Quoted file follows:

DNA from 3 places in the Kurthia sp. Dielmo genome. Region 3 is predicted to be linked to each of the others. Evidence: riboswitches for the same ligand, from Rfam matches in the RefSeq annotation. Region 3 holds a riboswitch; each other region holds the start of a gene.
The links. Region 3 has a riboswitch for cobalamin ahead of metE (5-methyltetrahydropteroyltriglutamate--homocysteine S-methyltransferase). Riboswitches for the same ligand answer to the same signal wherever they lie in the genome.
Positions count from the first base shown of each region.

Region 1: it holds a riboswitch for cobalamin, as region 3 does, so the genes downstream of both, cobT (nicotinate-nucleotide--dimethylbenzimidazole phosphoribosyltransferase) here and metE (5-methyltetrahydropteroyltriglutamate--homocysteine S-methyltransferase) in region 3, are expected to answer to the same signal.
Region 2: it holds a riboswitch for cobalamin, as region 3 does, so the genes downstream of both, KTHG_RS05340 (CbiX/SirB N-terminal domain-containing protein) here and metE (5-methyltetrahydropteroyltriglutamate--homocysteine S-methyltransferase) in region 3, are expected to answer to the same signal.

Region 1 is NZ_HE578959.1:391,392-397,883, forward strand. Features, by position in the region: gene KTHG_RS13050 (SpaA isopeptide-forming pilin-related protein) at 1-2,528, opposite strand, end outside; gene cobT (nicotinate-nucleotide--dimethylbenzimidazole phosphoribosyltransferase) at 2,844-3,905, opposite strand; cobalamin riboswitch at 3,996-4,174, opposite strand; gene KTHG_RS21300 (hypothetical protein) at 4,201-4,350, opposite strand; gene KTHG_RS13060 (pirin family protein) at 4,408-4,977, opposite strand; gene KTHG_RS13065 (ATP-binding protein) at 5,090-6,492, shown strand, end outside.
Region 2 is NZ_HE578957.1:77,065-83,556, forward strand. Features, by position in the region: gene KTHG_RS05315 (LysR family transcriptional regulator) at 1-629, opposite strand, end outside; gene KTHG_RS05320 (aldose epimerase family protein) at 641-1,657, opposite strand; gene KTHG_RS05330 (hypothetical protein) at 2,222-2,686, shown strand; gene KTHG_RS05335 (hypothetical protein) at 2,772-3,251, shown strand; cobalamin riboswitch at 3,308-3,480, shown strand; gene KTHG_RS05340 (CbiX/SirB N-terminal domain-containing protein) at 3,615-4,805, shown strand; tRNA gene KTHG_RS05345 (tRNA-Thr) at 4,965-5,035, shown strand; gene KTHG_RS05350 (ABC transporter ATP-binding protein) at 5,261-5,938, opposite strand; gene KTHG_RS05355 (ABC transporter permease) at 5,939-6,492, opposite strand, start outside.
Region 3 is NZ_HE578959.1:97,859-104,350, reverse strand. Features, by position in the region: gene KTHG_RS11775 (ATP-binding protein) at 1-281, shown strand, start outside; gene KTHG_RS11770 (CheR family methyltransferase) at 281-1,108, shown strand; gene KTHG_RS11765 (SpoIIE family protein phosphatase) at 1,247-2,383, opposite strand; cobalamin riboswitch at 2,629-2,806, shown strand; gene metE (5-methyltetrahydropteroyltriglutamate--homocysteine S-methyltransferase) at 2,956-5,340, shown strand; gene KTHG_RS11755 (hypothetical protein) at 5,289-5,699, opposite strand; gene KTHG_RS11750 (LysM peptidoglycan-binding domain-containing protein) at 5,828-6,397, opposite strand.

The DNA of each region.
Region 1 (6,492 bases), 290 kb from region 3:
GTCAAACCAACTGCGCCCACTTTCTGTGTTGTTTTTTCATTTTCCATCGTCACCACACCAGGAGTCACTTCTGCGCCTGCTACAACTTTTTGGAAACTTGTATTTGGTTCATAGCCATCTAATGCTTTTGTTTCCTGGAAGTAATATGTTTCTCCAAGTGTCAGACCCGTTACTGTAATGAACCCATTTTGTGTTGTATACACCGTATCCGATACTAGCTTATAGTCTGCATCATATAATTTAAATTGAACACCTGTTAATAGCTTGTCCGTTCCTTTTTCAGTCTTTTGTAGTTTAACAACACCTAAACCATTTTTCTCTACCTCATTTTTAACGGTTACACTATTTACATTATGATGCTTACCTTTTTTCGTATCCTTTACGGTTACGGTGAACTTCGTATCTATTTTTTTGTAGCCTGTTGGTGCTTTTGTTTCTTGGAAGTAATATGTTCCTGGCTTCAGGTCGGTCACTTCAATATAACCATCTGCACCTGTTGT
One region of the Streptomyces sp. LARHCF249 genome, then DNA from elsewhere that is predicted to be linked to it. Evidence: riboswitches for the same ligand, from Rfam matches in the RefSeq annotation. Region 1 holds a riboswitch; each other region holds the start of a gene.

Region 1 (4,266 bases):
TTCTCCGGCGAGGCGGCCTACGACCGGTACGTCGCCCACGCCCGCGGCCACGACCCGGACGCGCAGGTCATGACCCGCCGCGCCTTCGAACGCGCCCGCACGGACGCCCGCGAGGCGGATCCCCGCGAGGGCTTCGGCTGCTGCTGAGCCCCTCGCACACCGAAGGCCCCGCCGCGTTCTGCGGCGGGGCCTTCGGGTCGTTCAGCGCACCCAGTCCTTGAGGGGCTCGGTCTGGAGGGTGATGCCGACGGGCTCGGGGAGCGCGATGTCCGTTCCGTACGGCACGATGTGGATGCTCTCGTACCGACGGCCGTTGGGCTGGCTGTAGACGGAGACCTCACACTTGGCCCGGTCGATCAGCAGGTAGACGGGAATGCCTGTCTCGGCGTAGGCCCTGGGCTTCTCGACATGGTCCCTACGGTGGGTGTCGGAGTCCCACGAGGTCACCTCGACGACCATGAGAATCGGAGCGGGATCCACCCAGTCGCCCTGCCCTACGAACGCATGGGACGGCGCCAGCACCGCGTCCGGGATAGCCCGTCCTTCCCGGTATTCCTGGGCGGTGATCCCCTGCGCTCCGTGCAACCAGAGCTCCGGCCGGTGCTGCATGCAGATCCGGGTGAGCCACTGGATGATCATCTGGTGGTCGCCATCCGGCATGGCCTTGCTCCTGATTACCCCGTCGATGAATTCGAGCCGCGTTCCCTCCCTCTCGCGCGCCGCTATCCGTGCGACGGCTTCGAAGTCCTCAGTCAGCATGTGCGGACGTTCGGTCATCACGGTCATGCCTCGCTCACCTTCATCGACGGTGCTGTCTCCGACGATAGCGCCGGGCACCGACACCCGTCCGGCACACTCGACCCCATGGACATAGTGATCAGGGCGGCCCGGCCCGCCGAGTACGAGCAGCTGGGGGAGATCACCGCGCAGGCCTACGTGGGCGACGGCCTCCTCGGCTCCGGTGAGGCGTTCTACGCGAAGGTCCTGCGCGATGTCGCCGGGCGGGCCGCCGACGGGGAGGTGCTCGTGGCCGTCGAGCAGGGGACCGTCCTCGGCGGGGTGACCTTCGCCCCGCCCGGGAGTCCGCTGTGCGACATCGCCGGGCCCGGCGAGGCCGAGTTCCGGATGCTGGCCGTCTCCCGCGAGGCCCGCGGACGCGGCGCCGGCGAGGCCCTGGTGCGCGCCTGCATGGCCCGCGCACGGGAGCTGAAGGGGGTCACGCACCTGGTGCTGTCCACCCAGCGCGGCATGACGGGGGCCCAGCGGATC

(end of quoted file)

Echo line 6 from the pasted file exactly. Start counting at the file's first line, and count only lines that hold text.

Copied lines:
Region 1 is NZ_HE578959.1:391,392-397,883, forward strand. Features, by position in the region: gene KTHG_RS13050 (SpaA isopeptide-forming pilin-related protein) at 1-2,528, opposite strand, end outside; gene cobT (nicotinate-nucleotide--dimethylbenzimidazole phosphoribosyltransferase) at 2,844-3,905, opposite strand; cobalamin riboswitch at 3,996-4,174, opposite strand; gene KTHG_RS21300 (hypothetical protein) at 4,201-4,350, opposite strand; gene KTHG_RS13060 (pirin family protein) at 4,408-4,977, opposite strand; gene KTHG_RS13065 (ATP-binding protein) at 5,090-6,492, shown strand, end outside.